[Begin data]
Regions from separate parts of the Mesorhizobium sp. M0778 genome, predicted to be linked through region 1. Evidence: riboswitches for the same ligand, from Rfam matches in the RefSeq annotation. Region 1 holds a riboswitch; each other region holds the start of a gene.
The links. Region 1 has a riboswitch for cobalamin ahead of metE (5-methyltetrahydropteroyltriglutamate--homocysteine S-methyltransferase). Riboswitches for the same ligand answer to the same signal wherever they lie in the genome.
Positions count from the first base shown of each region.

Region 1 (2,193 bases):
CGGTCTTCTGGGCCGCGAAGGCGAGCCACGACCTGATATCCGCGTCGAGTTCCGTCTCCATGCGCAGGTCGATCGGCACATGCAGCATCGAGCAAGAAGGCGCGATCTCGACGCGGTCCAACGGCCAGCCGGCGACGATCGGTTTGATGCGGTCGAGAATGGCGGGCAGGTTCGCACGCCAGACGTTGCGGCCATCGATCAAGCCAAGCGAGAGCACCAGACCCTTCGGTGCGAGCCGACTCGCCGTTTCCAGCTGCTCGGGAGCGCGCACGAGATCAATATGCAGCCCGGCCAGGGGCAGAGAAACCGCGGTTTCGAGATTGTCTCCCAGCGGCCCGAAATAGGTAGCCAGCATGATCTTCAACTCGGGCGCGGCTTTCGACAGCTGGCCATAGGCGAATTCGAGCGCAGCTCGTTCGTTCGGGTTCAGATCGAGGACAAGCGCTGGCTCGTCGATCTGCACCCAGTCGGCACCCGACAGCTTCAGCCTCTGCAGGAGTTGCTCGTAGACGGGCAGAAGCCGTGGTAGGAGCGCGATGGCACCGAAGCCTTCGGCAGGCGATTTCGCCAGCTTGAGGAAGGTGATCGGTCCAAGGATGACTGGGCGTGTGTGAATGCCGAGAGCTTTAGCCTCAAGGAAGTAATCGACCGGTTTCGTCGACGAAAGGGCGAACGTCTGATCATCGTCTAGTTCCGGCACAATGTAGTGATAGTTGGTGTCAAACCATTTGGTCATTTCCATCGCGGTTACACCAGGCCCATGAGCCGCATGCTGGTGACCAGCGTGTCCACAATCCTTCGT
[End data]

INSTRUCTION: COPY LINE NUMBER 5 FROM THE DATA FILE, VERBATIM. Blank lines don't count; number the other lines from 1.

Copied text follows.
CGGTCTTCTGGGCCGCGAAGGCGAGCCACGACCTGATATCCGCGTCGAGTTCCGTCTCCATGCGCAGGTCGATCGGCACATGCAGCATCGAGCAAGAAGGCGCGATCTCGACGCGGTCCAACGGCCAGCCGGCGACGATCGGTTTGATGCGGTCGAGAATGGCGGGCAGGTTCGCACGCCAGACGTTGCGGCCATCGATCAAGCCAAGCGAGAGCACCAGACCCTTCGGTGCGAGCCGACTCGCCGTTTCCAGCTGCTCGGGAGCGCGCACGAGATCAATATGCAGCCCGGCCAGGGGCAGAGAAACCGCGGTTTCGAGATTGTCTCCCAGCGGCCCGAAATAGGTAGCCAGCATGATCTTCAACTCGGGCGCGGCTTTCGACAGCTGGCCATAGGCGAATTCGAGCGCAGCTCGTTCGTTCGGGTTCAGATCGAGGACAAGCGCTGGCTCGTCGATCTGCACCCAGTCGGCACCCGACAGCTTCAGCCTCTGCAGGAGTTGCTCGTAGACGGGCAGAAGCCGTGGTAGGAGCGCGATGGCACCGAAGCCTTCGGCAGGCGATTTCGCCAGCTTGAGGAAGGTGATCGGTCCAAGGATGACTGGGCGTGTGTGAATGCCGAGAGCTTTAGCCTCAAGGAAGTAATCGACCGGTTTCGTCGACGAAAGGGCGAACGTCTGATCATCGTCTAGTTCCGGCACAATGTAGTGATAGTTGGTGTCAAACCATTTGGTCATTTCCATCGCGGTTACACCAGGCCCATGAGCCGCATGCTGGTGACCAGCGTGTCCACAATCCTTCGT